Let's say we have a directed graph. We want to visit every node exactly once by traveling on the edges of this graph. Every node is annotated with one or more tags; some nodes may share tags, and even have the exact same set of tags. As we go along our walk, we are collecting a list of every *distinct* tag we have encountered - our objective is to find the walk which postpones acquisition of new tags as much as possible.

To restate this as a traveler analogy, let's say that a carpet salesman is trying to decide which supplier he should acquire his carpets from. He makes a list of all the carpet factories in the city. He makes an appointment witht every factory, and collect samples of the kinds of carpet they make.

Let's say we have 3 factories, producing the following kinds of carpet:

```
F1: C1, C2, C3
F2: C1, C4
F3: C1, C4, C5
```

The salesman could take the following routes:

- Start at F1, collect C1, C2, C3. Go to F2, collect C4 (since he already has C1). Go to F3, collect C5 (he already has C1 and C4).
- Start at F1, collect C1, C2, C3. Go to F3, collect C4 and C5. Go to F2, collect nothing (since it turns out he already has all their carpets).
- Start at F2, collect C1, C4. Go to F1, collect C2, C3. Go to F3 and collect C5.
- Start at F2, collect C1, C4. Go to F3, collect C5. Go to F1 and collect C3.
- Start at F3, collect C1, C4, C5. Go to F1, collect C2, C3. Go to F2, collect nothing.
- Start at F3, collect C1, C4, C5. Go to F2, collect nothing. Go to F1, collect C2, C3.

Note how sometimes, the salesman visits a factory even though he knows he has already collected a sample for every kind of carpet they produce. The analogy breaks down here a bit, but let's say he must visit them because it would be rude to not show up for his appointment.

Now, the carpet samples are heavy, and our salesman is traveling on foot. Distance by itself isn't hugely important (assume every edge has cost 1), but he doesn't want to carry around a whole bunch of samples any more than he needs to. So, he needs to plan his trip such that he visits the factories which have a lot of rare carpets (and where he will have to pick up a lot of new samples) last.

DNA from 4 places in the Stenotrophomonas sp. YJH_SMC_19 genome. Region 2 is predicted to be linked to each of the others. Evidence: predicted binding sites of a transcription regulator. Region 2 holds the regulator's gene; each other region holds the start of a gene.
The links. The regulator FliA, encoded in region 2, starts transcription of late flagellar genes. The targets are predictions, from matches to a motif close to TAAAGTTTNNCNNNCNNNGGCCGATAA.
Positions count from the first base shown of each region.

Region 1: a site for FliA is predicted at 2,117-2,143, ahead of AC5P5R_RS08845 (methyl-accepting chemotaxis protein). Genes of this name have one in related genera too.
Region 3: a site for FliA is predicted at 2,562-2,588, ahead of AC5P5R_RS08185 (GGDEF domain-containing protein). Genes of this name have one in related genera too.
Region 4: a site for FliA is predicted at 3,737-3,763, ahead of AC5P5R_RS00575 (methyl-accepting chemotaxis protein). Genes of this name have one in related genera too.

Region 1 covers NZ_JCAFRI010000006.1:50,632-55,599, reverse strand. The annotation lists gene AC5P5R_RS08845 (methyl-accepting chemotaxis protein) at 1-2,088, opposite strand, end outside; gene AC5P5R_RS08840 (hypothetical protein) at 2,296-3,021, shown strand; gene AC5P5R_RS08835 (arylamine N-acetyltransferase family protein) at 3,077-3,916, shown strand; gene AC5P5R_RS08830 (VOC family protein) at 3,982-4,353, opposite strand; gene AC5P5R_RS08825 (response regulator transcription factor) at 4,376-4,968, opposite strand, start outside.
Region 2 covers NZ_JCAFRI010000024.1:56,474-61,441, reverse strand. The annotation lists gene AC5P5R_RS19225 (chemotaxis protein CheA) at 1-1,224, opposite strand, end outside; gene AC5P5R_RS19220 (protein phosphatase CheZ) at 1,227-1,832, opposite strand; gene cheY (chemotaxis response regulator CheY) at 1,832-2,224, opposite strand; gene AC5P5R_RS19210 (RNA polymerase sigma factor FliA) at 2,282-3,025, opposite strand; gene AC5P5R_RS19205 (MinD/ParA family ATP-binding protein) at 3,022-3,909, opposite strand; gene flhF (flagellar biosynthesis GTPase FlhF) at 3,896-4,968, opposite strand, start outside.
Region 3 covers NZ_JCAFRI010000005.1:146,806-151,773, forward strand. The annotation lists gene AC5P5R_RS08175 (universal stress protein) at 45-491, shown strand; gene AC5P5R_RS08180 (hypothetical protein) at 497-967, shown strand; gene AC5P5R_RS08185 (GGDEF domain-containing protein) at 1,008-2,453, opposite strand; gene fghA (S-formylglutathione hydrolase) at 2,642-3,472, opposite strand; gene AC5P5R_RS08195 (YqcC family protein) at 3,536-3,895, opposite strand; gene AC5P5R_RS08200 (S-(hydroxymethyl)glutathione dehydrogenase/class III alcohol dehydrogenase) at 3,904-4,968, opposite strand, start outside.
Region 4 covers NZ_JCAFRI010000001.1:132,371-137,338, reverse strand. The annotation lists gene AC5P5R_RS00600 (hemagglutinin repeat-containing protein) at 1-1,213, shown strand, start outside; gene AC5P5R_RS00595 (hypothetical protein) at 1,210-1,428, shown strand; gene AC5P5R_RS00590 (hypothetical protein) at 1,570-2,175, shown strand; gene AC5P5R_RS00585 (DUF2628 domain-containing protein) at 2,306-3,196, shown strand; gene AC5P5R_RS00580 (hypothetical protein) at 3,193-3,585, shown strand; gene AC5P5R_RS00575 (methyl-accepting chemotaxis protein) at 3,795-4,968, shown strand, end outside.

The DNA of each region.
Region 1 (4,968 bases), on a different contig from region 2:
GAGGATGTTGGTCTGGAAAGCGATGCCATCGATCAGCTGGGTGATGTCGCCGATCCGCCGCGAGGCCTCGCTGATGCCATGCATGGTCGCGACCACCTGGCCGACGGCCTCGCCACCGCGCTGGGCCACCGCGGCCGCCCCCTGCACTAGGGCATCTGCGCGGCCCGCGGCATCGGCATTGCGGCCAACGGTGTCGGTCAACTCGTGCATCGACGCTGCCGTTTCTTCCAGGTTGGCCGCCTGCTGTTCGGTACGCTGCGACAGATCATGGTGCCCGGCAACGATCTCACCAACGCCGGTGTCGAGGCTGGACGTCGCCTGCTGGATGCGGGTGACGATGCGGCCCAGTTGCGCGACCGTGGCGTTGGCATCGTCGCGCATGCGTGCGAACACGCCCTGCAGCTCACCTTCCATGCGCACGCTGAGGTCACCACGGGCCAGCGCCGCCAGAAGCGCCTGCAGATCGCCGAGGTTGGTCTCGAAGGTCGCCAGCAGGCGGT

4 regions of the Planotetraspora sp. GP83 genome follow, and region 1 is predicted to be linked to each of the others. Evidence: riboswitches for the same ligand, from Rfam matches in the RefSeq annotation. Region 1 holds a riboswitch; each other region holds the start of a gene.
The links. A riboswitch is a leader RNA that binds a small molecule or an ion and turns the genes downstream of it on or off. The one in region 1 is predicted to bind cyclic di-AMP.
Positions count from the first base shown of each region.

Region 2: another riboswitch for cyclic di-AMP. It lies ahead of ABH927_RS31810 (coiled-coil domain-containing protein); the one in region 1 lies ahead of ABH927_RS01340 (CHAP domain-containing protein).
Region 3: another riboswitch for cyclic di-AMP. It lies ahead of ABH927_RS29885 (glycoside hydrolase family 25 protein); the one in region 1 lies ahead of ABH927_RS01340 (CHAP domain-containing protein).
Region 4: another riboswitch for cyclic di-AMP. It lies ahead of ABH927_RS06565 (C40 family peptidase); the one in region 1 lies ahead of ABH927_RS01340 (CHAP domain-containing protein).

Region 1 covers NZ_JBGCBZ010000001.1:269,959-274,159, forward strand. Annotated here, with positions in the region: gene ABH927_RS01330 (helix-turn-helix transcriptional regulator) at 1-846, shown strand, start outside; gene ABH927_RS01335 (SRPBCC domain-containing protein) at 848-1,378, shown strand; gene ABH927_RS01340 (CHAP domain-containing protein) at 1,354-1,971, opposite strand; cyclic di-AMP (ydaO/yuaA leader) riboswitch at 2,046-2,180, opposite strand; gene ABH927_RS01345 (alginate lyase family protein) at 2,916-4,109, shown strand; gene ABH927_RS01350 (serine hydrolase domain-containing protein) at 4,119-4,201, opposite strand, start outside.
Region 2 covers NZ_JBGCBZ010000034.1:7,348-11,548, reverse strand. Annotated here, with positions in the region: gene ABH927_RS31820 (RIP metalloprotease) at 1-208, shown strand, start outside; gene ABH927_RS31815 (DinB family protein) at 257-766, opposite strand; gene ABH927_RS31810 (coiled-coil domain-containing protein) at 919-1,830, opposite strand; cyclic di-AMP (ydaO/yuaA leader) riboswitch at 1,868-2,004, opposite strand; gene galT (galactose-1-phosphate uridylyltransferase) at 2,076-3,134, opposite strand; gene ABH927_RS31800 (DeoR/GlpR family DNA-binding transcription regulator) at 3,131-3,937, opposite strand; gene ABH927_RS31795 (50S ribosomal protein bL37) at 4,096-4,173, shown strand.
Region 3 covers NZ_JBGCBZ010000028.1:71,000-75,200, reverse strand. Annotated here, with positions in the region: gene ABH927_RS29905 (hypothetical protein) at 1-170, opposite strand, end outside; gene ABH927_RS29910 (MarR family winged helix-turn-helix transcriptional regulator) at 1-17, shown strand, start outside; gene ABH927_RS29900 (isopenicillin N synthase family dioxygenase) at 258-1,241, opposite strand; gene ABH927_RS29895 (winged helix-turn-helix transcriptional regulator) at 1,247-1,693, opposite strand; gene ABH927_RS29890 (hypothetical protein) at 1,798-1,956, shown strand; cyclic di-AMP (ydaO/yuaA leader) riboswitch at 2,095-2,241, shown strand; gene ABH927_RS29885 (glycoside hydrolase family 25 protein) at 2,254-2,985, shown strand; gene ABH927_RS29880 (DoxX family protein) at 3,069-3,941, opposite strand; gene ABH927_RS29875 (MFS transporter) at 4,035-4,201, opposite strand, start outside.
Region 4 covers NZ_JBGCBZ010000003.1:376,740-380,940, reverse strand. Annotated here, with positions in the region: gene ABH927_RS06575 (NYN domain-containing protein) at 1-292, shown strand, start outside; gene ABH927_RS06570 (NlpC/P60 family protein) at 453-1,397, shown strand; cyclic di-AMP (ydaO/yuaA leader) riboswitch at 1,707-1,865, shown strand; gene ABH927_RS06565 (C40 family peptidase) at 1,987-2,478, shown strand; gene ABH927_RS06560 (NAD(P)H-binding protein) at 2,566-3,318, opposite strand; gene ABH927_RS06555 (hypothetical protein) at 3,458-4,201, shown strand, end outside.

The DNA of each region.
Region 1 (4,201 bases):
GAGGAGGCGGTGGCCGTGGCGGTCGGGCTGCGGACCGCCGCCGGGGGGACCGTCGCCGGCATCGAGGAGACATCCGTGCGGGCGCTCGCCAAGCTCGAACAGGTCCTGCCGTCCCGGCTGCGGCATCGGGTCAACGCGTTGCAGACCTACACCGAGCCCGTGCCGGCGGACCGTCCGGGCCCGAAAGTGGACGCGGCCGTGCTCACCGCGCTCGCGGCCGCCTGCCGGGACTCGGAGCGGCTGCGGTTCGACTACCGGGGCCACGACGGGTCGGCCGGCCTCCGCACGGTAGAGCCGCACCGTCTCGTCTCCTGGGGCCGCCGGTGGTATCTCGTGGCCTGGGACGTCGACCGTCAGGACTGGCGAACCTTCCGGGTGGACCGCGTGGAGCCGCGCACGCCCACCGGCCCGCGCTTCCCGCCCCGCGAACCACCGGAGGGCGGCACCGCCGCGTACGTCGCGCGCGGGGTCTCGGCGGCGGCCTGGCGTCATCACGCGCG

For the example paths above, here are the numbers of samples carried at each leg of the journey (columns 2-4), and the sum (column 5).

```
1 0 3 4 7
2 0 3 5 8
3 0 2 4 6
4 0 2 3 5
5 0 3 5 8
6 0 3 3 6
```

We can see now that route 2 is very bad: first he had to carry 3 sample from F1 to F3, then he had to carry 5 samples from F3 to F2! Instead, he could have went with route 4 - he would carry first 2 samples from F2 to F3, and then 3 samples from F3 to F1.

Also, as shown in the last column, the sum of the samples carried through every edge is a good metric for how many samples he had to carry overall: The number of samples he is carrying cannot decrease, so visiting varied factories early on will necessarily inflate the sum, and a low sum is only possible by visiting similar factories with few carpets.

Is this a known problem? Is there an algorithm to solve it?

Note: I would recommend being careful about making assumptions based on my example problem. I came up with it on the spot, and deliberately kept it small for brevity. It is certain there are many edge cases that it fails to catch.

`O(n!)`

is trivial, so 6 nodes is easy (you can just try all permutations). 20! is too large though, so youdomind what the complexitity is. n=20 is however also fairly manageable, even for general graphs, using dynamic programming on subsets (bitmasks) of nodes – Niklas B. Mar 14 '14 at 5:57